Manuel and his co-conspirators host a two-night CD release party this weekend. Friday and Saturday, the trio performs at Hordinski's new studio/performance space, The Monastery (2601 Stanton Ave. in Walnut Hills). Both shows start at 8 p.m. Advance tickets are available before the shows at ticketalternative.com for $12; you can also buy them at the door for $15.
The tracks that really stand out on Comic Book Hero are the ones that are given creative, kaleidoscopic backdrops by the musicians and producers. Thankfully, that's practically all of them. The spare "Just As Well" is indicative of what a simple, acoustic singer/songwriter album from Manuel would sound like. While still showcasing strong songwriting chops, the augmentations on the other tracks make them far more alluring and unique. Practically every track offers some kind of cool sonic nuance between the nooks and crannies, making the listening experience kind of like eating through several boxes of Cracker Jacks -- there are prizes in each one and the caramel sticks with you (in your teeth with Cracker Jacks; in your brain with Manuel's songs).
U2 is perhaps the most evident reference point for the album. Manuel's voice has a tone similar to Bono's, and cuts like "In and Out of Me" and "Up With Love" have some of the aural earmarks of the band as well, mixed with a little Beatles-y glaze in the harmonies and production tricks (something evident throughout the disc).
Opener "Not My Clothes" recalls the sound and songs of a jaunty Peter Gabriel mixed with a little Brit Pop (a la Placebo), with its climbing, dramatic structure and melody. Other highlights include "Fooled," which features a soaring chorus hook and dirty yet pointed guitar work from Hordinski (who really stretches and shines on his six-string throughout), and the soulful "Go Somewhere," which is propped up by a grimy snare drum and one of Manuel's better vocal performances (he gets a little old-school Lenny Kravitz at times).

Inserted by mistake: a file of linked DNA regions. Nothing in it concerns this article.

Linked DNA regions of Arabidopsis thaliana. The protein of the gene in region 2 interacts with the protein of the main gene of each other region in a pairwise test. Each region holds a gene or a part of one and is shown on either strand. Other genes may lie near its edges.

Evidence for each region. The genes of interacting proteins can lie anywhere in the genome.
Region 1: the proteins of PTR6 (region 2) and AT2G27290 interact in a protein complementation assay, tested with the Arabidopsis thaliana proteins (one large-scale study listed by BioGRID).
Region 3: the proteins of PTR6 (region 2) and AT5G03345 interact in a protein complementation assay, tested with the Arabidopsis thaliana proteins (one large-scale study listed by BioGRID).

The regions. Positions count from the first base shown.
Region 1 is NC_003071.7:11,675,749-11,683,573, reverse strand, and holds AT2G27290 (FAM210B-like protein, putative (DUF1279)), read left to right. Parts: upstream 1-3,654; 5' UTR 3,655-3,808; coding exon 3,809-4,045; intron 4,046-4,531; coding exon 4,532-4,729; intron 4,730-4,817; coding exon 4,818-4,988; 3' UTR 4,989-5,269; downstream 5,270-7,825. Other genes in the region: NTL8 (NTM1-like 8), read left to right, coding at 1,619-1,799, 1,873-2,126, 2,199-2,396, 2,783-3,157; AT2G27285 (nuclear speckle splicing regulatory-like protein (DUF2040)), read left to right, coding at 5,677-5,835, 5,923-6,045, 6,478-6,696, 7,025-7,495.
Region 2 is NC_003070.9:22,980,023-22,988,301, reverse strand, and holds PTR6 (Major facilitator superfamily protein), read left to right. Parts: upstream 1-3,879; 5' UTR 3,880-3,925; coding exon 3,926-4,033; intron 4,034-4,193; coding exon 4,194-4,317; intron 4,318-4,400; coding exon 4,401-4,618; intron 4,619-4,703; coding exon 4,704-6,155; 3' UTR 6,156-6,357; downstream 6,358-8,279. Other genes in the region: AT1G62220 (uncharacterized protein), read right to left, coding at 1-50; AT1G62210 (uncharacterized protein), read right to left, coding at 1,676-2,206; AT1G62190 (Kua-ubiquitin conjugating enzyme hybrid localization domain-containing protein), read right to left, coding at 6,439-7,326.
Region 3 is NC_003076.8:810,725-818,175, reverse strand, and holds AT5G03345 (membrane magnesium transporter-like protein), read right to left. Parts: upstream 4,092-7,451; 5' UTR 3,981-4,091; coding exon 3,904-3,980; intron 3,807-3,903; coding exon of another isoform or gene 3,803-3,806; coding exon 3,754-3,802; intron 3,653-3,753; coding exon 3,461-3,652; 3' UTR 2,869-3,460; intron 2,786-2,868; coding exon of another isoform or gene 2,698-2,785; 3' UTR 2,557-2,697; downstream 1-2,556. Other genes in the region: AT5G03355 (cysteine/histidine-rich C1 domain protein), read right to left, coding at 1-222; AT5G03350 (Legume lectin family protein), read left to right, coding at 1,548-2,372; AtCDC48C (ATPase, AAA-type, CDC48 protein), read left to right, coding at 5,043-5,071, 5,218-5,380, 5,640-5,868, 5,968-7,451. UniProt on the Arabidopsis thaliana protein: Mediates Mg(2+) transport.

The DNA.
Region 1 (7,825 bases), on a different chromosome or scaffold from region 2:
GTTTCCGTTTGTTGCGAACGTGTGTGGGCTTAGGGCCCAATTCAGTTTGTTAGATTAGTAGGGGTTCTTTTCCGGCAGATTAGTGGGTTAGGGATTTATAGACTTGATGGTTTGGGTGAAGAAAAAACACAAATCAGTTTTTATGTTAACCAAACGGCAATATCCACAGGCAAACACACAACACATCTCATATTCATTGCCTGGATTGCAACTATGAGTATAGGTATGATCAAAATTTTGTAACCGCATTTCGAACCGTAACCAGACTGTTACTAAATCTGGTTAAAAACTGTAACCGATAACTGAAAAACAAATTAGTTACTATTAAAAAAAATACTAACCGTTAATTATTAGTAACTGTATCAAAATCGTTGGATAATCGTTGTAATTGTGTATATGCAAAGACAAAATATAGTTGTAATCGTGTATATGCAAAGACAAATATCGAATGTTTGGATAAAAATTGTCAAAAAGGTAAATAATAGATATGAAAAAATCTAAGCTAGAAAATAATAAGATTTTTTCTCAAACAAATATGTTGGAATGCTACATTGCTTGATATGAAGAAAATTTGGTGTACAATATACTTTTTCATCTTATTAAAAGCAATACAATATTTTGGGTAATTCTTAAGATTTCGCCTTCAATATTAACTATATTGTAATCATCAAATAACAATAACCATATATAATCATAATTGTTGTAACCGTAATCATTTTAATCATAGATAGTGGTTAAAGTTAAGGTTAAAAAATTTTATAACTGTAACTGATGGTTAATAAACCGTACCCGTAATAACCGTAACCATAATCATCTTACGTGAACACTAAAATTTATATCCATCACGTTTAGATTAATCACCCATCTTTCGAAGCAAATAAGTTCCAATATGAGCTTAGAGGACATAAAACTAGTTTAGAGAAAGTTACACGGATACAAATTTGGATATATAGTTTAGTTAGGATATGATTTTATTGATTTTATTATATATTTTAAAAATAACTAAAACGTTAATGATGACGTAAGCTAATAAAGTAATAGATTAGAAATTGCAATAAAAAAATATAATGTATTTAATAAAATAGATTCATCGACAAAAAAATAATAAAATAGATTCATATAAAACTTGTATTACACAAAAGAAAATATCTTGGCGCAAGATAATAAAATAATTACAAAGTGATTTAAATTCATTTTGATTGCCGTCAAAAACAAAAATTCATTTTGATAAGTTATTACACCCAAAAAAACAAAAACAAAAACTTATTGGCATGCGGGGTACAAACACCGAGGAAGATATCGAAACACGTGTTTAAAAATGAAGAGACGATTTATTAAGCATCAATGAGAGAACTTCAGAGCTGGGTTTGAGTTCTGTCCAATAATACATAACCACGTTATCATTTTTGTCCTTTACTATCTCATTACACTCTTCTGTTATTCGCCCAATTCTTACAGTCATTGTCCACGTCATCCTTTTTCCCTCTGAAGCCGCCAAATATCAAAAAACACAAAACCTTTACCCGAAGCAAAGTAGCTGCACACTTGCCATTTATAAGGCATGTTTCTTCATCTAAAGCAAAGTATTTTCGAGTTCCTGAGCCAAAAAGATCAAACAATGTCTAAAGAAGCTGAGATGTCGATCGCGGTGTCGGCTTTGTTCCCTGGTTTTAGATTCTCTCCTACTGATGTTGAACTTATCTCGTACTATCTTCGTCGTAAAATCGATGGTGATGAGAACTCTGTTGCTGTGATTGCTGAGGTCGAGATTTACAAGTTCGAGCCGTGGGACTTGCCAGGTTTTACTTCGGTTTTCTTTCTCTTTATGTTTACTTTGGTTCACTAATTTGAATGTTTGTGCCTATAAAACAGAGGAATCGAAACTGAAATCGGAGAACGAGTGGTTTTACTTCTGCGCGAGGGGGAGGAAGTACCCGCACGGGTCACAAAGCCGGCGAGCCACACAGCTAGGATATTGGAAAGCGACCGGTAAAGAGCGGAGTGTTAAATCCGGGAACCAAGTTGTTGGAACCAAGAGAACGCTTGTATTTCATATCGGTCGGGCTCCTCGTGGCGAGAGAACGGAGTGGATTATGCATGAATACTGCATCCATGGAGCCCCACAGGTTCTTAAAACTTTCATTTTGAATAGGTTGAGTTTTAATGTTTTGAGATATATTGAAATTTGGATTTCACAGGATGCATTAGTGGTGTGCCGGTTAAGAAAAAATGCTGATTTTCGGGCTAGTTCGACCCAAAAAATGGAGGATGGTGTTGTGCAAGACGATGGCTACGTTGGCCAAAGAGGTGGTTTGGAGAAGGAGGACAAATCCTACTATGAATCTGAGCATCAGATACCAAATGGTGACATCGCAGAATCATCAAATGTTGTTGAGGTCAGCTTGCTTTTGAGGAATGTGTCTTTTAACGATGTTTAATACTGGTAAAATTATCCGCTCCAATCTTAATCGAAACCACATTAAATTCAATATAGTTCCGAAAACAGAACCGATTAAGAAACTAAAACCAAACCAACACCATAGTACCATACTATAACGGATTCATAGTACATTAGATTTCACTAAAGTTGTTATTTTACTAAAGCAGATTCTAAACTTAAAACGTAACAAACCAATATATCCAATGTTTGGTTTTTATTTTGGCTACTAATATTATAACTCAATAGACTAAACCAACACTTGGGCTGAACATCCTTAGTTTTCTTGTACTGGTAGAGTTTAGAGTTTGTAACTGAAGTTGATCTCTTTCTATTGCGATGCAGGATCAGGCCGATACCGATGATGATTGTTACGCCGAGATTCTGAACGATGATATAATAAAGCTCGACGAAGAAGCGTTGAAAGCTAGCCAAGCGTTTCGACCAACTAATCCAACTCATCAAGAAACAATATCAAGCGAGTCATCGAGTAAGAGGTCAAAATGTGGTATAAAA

Sonically, "Prayer" is enthralling, with its wavering keys and streaks of string sounds, but the song itself is one of the few clunkers, sounding like a maudlin Top 40 hit by Five For Fighting or Train (which is good for the pocketbook, bad for the artistic soul). But, overall, Comic Book Hero is a rich, poignant Pop/Rock album that should draw much attention to Manuel's evident talents as both a writer and performer. (myspace.com/stevemanuelband; stevemanuel.net)
More Local Notes
· A few bands are doing local shows this week before hitting the trail to Austin, Tex., for the huge, annual South By Southwest music fest/conference in a couple of weeks. Psych Rock trio Buffalo Killers play an all-ages show Saturday at Covington's Mad Hatter. The band is joined by The Cincinnati Suds (featuring Greenhornes frontman Craig Fox) for the 10 p.m. show. SXSW veterans The Sundresses host a "bon voyage" party/concert Saturday at the Northside Tavern. The trio's SXSW stop is just one of many on the horizon for the band; they'll be traveling across the country until late April, getting the word out about their forthcoming CD, Barkinghaus. Newcomers White Girls (featuring former members of Gazelles!) opens for the 'Dresses Saturday. Indie Pop singer/songwriter Peter Adams is also playing the fest (sorry, no local gigs beforehand) with his Nocturnal Collective, then heading west for dates in California. And Roots Pop kings The Stapletons will be in Austin at SXSW-time, but performing at a competing festival. You can see the Stapletons off Saturday, when they play a free show at the Courtyard Café in Over-the-Rhine.
· Cincinnati Christian University in Price Hill is the site of a benefit concert for the children of Africa, specifically the ones in areas where they are being turned into killing machines. The show takes place Friday at 8 p.m. and features performances by All the Day Holiday, Pomegranates, Artists and Authors, A Time Has Come, Marissa Rinehart and Brock Hitecamp. Proceeds go to Invisible Children, Inc., which is helping raise awareness about the atrocities (see invisiblechildren.com for more).
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